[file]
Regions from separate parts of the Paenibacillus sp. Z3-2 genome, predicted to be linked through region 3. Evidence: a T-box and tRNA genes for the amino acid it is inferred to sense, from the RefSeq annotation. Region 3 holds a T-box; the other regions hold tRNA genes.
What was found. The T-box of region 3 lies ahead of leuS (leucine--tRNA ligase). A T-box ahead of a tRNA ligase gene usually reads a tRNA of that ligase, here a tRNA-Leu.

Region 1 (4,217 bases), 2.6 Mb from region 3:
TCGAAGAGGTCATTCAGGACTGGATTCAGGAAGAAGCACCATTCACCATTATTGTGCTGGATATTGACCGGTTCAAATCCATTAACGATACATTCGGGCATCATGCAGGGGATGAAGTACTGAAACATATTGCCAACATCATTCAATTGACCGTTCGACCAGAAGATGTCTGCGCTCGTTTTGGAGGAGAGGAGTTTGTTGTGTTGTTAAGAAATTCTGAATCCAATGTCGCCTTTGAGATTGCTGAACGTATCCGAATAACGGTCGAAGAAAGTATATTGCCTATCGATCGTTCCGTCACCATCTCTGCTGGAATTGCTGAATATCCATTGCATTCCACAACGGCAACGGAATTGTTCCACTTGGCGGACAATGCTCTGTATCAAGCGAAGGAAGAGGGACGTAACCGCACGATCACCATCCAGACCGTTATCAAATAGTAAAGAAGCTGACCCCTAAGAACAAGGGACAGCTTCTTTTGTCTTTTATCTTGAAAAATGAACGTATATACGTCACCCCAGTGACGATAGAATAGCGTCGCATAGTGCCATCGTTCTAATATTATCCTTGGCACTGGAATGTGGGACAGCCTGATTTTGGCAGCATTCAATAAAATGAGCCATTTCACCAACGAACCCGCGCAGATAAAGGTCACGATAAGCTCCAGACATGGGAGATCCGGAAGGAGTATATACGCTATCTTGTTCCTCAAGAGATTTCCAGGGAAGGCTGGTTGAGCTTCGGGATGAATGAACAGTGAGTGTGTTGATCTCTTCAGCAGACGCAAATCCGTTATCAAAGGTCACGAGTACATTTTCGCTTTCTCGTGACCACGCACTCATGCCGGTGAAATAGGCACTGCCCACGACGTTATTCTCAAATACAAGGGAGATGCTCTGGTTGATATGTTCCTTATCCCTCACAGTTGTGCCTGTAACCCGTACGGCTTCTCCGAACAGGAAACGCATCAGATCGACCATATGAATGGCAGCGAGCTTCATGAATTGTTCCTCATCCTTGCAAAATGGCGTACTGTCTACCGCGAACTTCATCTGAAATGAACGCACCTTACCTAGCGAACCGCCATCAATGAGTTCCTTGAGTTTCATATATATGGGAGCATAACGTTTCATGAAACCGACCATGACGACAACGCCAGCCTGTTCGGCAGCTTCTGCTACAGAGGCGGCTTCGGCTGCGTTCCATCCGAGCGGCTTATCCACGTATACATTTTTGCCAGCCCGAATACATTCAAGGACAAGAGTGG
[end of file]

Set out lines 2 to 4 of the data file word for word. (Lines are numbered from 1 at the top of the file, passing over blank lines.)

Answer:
What was found. The T-box of region 3 lies ahead of leuS (leucine--tRNA ligase). A T-box ahead of a tRNA ligase gene usually reads a tRNA of that ligase, here a tRNA-Leu.

Region 1 (4,217 bases), 2.6 Mb from region 3:
TCGAAGAGGTCATTCAGGACTGGATTCAGGAAGAAGCACCATTCACCATTATTGTGCTGGATATTGACCGGTTCAAATCCATTAACGATACATTCGGGCATCATGCAGGGGATGAAGTACTGAAACATATTGCCAACATCATTCAATTGACCGTTCGACCAGAAGATGTCTGCGCTCGTTTTGGAGGAGAGGAGTTTGTTGTGTTGTTAAGAAATTCTGAATCCAATGTCGCCTTTGAGATTGCTGAACGTATCCGAATAACGGTCGAAGAAAGTATATTGCCTATCGATCGTTCCGTCACCATCTCTGCTGGAATTGCTGAATATCCATTGCATTCCACAACGGCAACGGAATTGTTCCACTTGGCGGACAATGCTCTGTATCAAGCGAAGGAAGAGGGACGTAACCGCACGATCACCATCCAGACCGTTATCAAATAGTAAAGAAGCTGACCCCTAAGAACAAGGGACAGCTTCTTTTGTCTTTTATCTTGAAAAATGAACGTATATACGTCACCCCAGTGACGATAGAATAGCGTCGCATAGTGCCATCGTTCTAATATTATCCTTGGCACTGGAATGTGGGACAGCCTGATTTTGGCAGCATTCAATAAAATGAGCCATTTCACCAACGAACCCGCGCAGATAAAGGTCACGATAAGCTCCAGACATGGGAGATCCGGAAGGAGTATATACGCTATCTTGTTCCTCAAGAGATTTCCAGGGAAGGCTGGTTGAGCTTCGGGATGAATGAACAGTGAGTGTGTTGATCTCTTCAGCAGACGCAAATCCGTTATCAAAGGTCACGAGTACATTTTCGCTTTCTCGTGACCACGCACTCATGCCGGTGAAATAGGCACTGCCCACGACGTTATTCTCAAATACAAGGGAGATGCTCTGGTTGATATGTTCCTTATCCCTCACAGTTGTGCCTGTAACCCGTACGGCTTCTCCGAACAGGAAACGCATCAGATCGACCATATGAATGGCAGCGAGCTTCATGAATTGTTCCTCATCCTTGCAAAATGGCGTACTGTCTACCGCGAACTTCATCTGAAATGAACGCACCTTACCTAGCGAACCGCCATCAATGAGTTCCTTGAGTTTCATATATATGGGAGCATAACGTTTCATGAAACCGACCATGACGACAACGCCAGCCTGTTCGGCAGCTTCTGCTACAGAGGCGGCTTCGGCTGCGTTCCATCCGAGCGGCTTATCCACGTATACATTTTTGCCAGCCCGAATACATTCAAGGACAAGAGTGG